This week, we are suspending our usual comment of the week feature (only once!) to give space to Stanley Crouch, who had a provocative (and, yes, flattering) thing to say in the comments section of Allison Hoffman’s profile of House Majority Leader Eric Cantor.
This article shows, once again, how far behind American reality and the nuances of its unpredictable complexity domestic fiction remains. Eric Cantor could not be convincingly imagined or the basis of a variation made by Philip Roth or, in film by Woody Allen. Were Saul Bellow still with us, I am almost sure that he would have been thinking about Cantor and what his very existence says about the mysteriousness of Jewish or human probability. As Ralph Ellison was given to observing, “Americans have a stubborn habit of surprising you if you pay close enough attention.” I also agree with this because Marianne Williamson, who is now a homemade version of a faith healer, was a shock to west coast, midwestern, and eastern seaboard Jewish students when I was teaching in California because Marianne was from Texas, a southern belle to the gills, and was always glad to say, “I went to temple, too.” As always, American humanity is the true source of vanguard realization in all of our arts, which are too often dominated by well-meaning or simple-minded clichés.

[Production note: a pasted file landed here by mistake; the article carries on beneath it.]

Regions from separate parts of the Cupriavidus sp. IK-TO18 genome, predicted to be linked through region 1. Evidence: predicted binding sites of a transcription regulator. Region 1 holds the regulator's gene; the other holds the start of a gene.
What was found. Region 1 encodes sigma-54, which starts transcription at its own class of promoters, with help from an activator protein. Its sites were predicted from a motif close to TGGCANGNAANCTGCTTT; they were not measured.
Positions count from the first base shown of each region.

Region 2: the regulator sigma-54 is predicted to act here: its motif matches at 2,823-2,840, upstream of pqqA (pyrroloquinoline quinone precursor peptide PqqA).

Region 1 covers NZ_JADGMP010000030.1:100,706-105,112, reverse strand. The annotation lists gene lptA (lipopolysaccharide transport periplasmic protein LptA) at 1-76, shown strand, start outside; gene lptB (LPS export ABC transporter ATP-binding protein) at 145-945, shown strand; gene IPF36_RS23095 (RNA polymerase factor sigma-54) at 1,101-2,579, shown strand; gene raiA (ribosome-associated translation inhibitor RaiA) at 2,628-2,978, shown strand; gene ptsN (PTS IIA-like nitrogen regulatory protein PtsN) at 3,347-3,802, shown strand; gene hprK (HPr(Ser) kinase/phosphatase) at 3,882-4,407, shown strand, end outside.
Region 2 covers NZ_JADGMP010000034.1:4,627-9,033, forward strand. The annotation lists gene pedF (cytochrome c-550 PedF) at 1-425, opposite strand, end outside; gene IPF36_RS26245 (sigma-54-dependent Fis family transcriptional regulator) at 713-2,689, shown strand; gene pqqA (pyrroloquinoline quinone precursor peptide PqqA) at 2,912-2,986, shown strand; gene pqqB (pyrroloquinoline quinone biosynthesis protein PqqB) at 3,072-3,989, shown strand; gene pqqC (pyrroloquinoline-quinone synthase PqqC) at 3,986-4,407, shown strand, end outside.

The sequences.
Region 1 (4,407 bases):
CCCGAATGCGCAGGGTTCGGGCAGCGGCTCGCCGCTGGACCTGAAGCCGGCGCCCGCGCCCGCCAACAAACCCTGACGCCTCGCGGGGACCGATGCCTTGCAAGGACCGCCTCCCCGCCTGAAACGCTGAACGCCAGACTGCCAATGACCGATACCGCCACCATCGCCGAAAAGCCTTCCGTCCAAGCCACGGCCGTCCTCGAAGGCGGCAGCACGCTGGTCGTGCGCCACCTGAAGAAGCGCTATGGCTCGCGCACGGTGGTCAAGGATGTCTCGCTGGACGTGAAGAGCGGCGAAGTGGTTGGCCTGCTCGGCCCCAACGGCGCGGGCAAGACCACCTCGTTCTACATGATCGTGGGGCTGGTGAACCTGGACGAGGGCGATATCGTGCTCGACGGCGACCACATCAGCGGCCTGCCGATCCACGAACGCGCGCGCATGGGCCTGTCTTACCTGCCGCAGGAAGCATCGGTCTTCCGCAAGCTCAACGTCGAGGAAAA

Is he completely right? What, if any, American fiction has accurately captured “American reality and the nuances of its unpredictable complexity”? And no, you can’t just say The Great Gatsby (although do check out the mock 8-bit online Gatsby game!).
Related: The Gentleman From Virginia [Tablet Magazine]
Marc Tracy is a staff writer at The New Republic, and was previously a staff writer at Tablet. He tweets @marcatracy.